Embattled Skymint Regains Control of 3 Michigan Dispensaries After Court Order

Last month, Skymint entered into a court-appointed receivership after being sued by a major Canadian investor.

This story was republished with permission from Crain’s Detroit and written by Dustin Walsh

Embattled cannabis firm Skymint reopened three dispensary locations last weekend after a court ruling settled a squabble between the company and an entity it acquired last year.

Last month, Lansing-based Skymint entered into a court-appointed receivership after being sued by a major Canadian investor.

Skymint, which primarily operates under the parent company of Green Peak Innovations Inc., owes more than $127 million to Canadian investment firm Tropics LP, according to a lawsuit filed in the Ingham County court on March 3.

The lawsuit alleges Skymint was burning through $3 million in cash per month and generated only $110 million in revenue in 2022, $153 million below its forecast of $263 million in sales for the year. A second lawsuit was filed concurrently in Oakland County Circuit Court by New York-based cannabis investment firm Merida Capital Holdings and its affiliates against Green Peak and its executives alleging misrepresentation of financials and mismanagement.

Tropics LP, a subsidiary of Calgary-based Sundial Growers Inc.’s investment firm SunStream Bancorp Inc., originally lent Skymint $70 million towards the acquisition of competitor 3Fifteen Cannabis and its 12 dispensaries in Detroit, Grand Rapids, Ann Arbor, Flint and elsewhere. Merida, a majority shareholder in 3Fifteen, also lent $8 million toward the 3Fifteen purchase.

3Fifteen, however, challenged leadership of the company and retook control of several stores acquired in the deal, including dispensaries in Hamtramck, Grand Rapids, Camden and two in Battle Creek, according to court records.

The Ingham County Circuit Court judge overseeing the suit, however, ruled last week that 3Fifteen must cede control of those stores back to Skymint, determining representatives from 3Fifteen violated the court’s receivership order. 3Fifteen must also return $494,045.24 in funds removed from the 3Fifteen bank accounts at Live Life Credit Union. The court also ordered Live Life to return access of those accounts to Skymint employees.

Representatives from 3Fifteen or Merida could not be reached for comment Monday.

Skymint reopened one of the Battle Creek stores and the Grand Rapids and Camden stores on April 1, representatives from Skymint told Crain’s.

“We are excited that we have reopened our storefronts in Grand Rapids, Camden and Battle Creek,” the company said in an email to Crain’s. “We appreciate the court’s careful consideration in this case, which has restored full operating authority over these locations to Skymint. Our focus now is on continuing to provide customers throughout the state with the exceptional products and service they have come to expect from Skymint.”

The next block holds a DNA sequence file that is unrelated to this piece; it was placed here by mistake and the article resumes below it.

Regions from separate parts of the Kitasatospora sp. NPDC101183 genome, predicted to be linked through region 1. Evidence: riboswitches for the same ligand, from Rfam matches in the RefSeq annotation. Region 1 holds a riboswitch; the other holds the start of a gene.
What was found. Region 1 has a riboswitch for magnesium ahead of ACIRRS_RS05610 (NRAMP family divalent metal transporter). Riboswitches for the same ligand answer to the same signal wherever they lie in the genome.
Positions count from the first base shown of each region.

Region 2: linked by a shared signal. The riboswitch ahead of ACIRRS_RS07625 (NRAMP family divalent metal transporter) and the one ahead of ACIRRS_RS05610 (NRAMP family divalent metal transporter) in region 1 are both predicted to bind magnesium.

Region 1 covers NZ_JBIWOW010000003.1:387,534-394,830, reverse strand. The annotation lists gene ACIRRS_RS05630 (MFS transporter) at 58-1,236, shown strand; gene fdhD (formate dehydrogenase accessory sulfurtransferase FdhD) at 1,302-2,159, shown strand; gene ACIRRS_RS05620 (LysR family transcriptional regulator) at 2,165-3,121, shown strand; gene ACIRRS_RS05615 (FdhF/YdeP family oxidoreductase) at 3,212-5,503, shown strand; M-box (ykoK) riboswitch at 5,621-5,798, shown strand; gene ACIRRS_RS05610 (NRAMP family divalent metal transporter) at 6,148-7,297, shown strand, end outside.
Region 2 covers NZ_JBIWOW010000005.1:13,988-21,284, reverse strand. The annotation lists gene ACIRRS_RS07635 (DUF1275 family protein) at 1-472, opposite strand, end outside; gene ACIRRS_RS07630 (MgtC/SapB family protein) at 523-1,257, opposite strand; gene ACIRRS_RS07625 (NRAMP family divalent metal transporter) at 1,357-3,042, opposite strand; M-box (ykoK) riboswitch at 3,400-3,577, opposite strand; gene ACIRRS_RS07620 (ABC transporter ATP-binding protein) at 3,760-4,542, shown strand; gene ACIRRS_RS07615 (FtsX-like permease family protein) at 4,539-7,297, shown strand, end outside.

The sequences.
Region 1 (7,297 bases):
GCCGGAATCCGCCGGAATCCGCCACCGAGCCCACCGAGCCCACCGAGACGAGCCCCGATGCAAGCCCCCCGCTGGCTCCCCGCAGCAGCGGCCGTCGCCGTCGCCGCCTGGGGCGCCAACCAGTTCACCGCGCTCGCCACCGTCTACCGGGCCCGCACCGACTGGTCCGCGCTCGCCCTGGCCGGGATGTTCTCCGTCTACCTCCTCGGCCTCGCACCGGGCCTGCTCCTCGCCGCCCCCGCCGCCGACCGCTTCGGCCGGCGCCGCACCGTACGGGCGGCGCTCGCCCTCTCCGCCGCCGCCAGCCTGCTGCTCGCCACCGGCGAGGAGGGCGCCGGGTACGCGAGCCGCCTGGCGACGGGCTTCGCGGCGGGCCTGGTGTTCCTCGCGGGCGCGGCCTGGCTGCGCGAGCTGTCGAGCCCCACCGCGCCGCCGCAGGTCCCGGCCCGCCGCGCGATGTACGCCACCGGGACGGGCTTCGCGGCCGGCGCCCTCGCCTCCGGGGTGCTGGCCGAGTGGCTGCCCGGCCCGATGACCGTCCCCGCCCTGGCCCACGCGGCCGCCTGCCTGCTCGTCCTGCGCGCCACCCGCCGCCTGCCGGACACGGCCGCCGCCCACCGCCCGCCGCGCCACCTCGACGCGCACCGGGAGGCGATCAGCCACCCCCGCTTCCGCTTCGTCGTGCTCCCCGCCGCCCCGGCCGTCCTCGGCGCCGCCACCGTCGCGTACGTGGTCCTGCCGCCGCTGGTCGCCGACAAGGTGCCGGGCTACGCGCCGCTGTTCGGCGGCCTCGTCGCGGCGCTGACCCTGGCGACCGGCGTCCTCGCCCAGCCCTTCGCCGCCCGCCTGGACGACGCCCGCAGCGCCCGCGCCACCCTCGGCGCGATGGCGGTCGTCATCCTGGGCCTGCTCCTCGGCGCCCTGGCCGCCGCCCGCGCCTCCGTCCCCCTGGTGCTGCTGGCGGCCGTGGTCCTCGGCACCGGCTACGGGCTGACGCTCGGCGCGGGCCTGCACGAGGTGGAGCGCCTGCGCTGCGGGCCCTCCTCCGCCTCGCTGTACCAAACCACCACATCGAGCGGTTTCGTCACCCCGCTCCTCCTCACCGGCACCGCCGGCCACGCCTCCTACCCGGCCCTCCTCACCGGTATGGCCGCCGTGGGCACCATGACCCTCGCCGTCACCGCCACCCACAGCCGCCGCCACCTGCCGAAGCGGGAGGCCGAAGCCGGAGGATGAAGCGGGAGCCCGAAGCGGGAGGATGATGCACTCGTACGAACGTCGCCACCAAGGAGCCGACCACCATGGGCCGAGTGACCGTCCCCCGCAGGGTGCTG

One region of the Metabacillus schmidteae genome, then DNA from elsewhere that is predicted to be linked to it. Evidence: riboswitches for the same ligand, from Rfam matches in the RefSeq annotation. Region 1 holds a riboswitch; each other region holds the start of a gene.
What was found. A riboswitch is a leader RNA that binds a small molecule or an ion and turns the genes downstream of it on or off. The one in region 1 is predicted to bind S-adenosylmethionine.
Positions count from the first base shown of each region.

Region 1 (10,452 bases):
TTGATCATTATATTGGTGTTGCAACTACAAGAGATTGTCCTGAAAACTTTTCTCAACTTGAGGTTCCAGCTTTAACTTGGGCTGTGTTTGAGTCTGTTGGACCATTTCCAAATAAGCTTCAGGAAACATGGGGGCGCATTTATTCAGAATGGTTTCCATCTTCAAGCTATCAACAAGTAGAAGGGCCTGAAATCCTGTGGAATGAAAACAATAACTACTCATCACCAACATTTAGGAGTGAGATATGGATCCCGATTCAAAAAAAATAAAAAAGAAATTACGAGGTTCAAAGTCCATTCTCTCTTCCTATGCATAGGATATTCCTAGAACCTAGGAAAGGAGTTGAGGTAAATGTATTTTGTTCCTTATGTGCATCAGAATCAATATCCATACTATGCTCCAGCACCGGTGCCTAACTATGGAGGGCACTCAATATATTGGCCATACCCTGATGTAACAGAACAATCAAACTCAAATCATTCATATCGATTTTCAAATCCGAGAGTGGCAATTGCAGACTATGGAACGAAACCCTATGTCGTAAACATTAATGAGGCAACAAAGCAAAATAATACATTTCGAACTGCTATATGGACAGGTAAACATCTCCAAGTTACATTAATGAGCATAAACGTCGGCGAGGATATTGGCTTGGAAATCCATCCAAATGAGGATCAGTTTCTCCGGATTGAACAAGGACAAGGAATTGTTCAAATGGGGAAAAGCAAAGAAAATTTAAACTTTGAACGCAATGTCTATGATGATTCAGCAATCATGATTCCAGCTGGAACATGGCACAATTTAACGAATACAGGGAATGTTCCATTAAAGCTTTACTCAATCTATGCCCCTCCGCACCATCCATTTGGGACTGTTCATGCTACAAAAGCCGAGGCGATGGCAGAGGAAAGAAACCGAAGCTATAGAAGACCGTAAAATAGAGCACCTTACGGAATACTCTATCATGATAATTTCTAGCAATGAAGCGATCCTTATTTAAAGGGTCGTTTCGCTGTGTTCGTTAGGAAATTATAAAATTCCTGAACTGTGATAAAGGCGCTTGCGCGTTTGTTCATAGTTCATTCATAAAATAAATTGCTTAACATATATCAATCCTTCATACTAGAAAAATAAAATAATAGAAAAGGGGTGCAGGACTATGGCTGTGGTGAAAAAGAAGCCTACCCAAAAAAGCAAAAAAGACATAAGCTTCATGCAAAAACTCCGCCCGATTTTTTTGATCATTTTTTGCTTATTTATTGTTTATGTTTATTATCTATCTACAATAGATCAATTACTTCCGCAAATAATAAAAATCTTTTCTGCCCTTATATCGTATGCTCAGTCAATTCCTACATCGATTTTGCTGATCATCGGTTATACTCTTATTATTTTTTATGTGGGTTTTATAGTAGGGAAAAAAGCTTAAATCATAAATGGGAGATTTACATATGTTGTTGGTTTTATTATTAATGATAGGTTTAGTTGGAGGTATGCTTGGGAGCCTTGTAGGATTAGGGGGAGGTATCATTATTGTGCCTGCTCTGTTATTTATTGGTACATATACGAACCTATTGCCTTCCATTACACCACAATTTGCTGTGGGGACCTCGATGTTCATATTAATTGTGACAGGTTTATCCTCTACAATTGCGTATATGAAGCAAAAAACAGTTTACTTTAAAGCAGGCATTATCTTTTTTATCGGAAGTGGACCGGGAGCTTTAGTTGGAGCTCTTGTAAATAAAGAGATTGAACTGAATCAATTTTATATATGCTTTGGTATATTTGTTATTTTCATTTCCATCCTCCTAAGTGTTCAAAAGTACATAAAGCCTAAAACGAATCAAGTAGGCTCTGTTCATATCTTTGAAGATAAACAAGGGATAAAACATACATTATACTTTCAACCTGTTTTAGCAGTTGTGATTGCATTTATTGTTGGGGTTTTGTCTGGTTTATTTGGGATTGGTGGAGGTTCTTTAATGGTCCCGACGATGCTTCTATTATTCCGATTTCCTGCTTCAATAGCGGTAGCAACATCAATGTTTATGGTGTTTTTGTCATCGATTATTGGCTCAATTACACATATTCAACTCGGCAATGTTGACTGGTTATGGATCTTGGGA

Representatives did not immediately respond to an inquiry about the two remaining stores in Battle Creek and Hamtramck, but calls to those locations were received by an answering machine explaining they were temporarily closed.

Tropics and its parent company continue to fund Skymint operations, including paying existing employees and “certain” management while the receiver worked to stabilize finances or prepare the business for a sale.

Skymint, like many others in the Michigan marijuana industry, was crushed by fast-falling recreational marijuana prices in the state.

The price collapse is largely due to product oversupply — recreational marijuana retail prices have plummeted from $512.05 per ounce of flower in January 2020 to just $86 per ounce of flower in February — effectively eliminating margins for many businesses.

At least five other marijuana businesses in the state are under a court-ordered receiver, according to data from the Michigan Cannabis Regulatory Agency and Crain’s research.

Marijuana companies cannot avail themselves of financial obligations in bankruptcy court. Marijuana remains a Schedule 1 narcotic under the federal Controlled Substances Act, leaving marijuana businesses without the benefit of protection under U.S. bankruptcy code.

Gov. Gretchen Whitmer signed amendments to the state marijuana laws to allow for receiverships in 2020.

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